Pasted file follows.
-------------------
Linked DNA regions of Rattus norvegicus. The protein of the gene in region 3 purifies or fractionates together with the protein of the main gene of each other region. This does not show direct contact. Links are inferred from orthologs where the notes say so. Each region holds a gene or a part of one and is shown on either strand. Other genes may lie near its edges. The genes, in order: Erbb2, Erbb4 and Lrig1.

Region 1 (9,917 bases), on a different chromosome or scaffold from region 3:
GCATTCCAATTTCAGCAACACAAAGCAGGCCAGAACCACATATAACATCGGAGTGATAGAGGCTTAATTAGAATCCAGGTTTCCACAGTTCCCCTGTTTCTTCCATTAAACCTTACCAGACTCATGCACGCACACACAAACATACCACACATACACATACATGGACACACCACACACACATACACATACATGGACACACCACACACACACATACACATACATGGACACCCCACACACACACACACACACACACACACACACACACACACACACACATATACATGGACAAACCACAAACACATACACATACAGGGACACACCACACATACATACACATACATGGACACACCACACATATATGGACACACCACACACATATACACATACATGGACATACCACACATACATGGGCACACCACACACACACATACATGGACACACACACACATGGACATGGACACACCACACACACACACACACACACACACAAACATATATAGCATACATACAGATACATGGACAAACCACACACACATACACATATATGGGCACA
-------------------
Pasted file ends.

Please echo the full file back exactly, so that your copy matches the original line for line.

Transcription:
Linked DNA regions of Rattus norvegicus. The protein of the gene in region 3 purifies or fractionates together with the protein of the main gene of each other region. This does not show direct contact. Links are inferred from orthologs where the notes say so. Each region holds a gene or a part of one and is shown on either strand. Other genes may lie near its edges. The genes, in order: Erbb2, Erbb4 and Lrig1.

Region 1 (9,917 bases), on a different chromosome or scaffold from region 3:
GCATTCCAATTTCAGCAACACAAAGCAGGCCAGAACCACATATAACATCGGAGTGATAGAGGCTTAATTAGAATCCAGGTTTCCACAGTTCCCCTGTTTCTTCCATTAAACCTTACCAGACTCATGCACGCACACACAAACATACCACACATACACATACATGGACACACCACACACACATACACATACATGGACACACCACACACACACATACACATACATGGACACCCCACACACACACACACACACACACACACACACACACACACACACACATATACATGGACAAACCACAAACACATACACATACAGGGACACACCACACATACATACACATACATGGACACACCACACATATATGGACACACCACACACATATACACATACATGGACATACCACACATACATGGGCACACCACACACACACATACATGGACACACACACACATGGACATGGACACACCACACACACACACACACACACACACAAACATATATAGCATACATACAGATACATGGACAAACCACACACACATACACATATATGGGCACA